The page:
Tag Archives: Network Theatre Company

Safe Sex

Safe Sex

★★★★★

VAULT Festival 2020

Safe Sex

Safe Sex

Network Theatre

Reviewed – 10th March 2020

★★★★★

 

“the production captures the sense of hysteria which defined the lives and loves of a generation of gay men”

 

The trauma of living through the AIDS crisis has been covered well in the theatre from the hard-hitting musicality of “Rent” and “Falsettos” to the powerful no-nonsense “The Normal Heart” and “Angels in America.”

Harvey Fierstein’s restless comedy-drama “Torch Song Trilogy” played its own important part in the charge in 1981, while his lesser-known “Safe Sex” trilogy (three separate plays rather than one play in three acts like its predecessor) appeared on Broadway in 1987, only receiving a partial UK premiere in 2014.

As part of the VAULT Festival, Network Theatre concentrates on one-third of that trilogy in its staging of “Safe Sex,” a 40-minute piece that stands alone rather well mixing dramatic intensity with Fierstein’s lighter touches.

It features two young men who were once in a relationship, went their separate ways, then got together again but this isn’t a tragedy about one catching AIDS and both living with the consequences. Rather this is about how a fear of the disease affects those living in its shadow and how sexual relationships are altered by the spectre of the deadly virus constantly hovering in the background.

The night of romance turns into a reminiscence about the carefree days of sexual encounters prior to the disease becoming widespread and how AIDS affected so radically the lives of those touched by it without having it. In those days, as the characters point out, “the worst you could get from loving somebody was a broken heart.”

For one, Ghee (a vulnerable Sam Neal, laying down the rules to prevent the transmission of AIDS, but revealing his own sense of inadequacy and needy nervousness), the desire for playing things safe and taking necessary precautions becomes more of an excuse to avoid intimacy, as years of repressed anger and hidden memories are unleashed. Neal manages to tackle Fierstein’s big speeches without ever once making them sound like the preaching of a lecture or a rant.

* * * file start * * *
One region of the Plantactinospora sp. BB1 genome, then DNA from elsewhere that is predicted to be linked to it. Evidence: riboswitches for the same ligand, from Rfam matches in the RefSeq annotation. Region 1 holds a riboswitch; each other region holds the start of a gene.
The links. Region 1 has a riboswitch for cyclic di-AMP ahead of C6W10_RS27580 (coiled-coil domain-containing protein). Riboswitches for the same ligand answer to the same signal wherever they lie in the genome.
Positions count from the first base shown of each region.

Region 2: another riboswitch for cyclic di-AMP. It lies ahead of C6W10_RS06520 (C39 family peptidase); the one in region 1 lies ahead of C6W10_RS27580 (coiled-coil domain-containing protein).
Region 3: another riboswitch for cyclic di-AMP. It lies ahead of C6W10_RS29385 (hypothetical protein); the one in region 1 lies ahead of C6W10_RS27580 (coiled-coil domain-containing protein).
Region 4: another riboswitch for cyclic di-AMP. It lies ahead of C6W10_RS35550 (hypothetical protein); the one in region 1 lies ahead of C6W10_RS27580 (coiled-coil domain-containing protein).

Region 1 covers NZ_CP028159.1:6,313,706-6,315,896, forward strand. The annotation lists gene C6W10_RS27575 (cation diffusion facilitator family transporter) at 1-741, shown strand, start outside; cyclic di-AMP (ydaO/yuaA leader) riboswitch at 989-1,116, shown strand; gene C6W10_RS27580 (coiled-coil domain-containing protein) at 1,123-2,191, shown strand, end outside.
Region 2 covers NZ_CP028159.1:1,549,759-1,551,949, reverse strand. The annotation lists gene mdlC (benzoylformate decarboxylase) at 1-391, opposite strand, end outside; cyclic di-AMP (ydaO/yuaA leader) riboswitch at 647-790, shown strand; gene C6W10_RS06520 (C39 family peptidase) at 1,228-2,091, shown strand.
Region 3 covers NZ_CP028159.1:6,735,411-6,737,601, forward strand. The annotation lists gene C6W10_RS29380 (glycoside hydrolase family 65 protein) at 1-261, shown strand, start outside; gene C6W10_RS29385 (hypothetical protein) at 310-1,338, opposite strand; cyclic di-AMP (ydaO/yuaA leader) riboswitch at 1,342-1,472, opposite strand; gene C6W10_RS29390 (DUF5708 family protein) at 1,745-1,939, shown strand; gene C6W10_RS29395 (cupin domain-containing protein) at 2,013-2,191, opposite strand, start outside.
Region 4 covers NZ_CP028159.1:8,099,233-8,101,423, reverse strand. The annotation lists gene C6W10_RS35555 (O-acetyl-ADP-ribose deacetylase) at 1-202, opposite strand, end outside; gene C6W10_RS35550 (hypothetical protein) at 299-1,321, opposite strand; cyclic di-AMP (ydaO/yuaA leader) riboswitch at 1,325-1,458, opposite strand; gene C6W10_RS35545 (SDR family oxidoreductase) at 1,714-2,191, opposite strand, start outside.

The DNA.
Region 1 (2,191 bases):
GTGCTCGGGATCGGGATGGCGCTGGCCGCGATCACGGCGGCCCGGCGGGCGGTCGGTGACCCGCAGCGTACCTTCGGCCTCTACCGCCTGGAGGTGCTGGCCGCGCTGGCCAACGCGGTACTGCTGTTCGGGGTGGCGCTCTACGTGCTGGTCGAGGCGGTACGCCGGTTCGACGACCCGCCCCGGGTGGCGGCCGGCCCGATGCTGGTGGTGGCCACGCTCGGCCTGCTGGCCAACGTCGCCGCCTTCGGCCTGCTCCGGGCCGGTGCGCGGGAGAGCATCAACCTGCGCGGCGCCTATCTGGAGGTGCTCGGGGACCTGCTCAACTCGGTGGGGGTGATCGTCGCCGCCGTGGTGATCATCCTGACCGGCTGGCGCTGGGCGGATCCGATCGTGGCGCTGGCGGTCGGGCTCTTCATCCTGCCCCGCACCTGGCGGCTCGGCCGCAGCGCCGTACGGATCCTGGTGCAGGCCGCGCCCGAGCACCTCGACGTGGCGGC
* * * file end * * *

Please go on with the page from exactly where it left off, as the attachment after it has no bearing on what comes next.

The other person in the relationship is Mead (George White blending tough love with a simmering sensuality), who has to spend most of the play being criticised about his perceived lack of cleanliness (“I’ve seen dogs fall in love with grass where you’ve walked barefoot” jests his partner).

In the trading of insults there is much to laugh at as well as a great deal to think about and the production captures the sense of hysteria which defined the lives and loves of a generation of gay men.

The original production used a giant see-saw as a set and in an odd decision director Jacob Trenerry, who otherwise succeeds in making the drama feel absolutely contemporary and relevant to today, sets the action on what is supposed to be a see-saw but is in fact a large white plank resting on two black boxes, with a flimsy piece of card (which fell off) representing the fulcrum. It’s disappointing as it means the emotional ups and downs aren’t reflected by the non-operating teeter-totter at all and things remain too static.

That said, the venue and encompassing festival are a perfect setting for a revival of this important play and the production allows the anger and fear about an epidemic to resonate in an era where anything goes.

 

Reviewed by David Guest

 

VAULT Festival 2020

 

 

Click here to see all our reviews from VAULT Festival 2020

 

The Future is Mental

The Future is Mental

★★★

VAULT Festival 2020

The Future is Mental

The Future is Mental

Network Theatre

Reviewed – 20th February 2020

★★★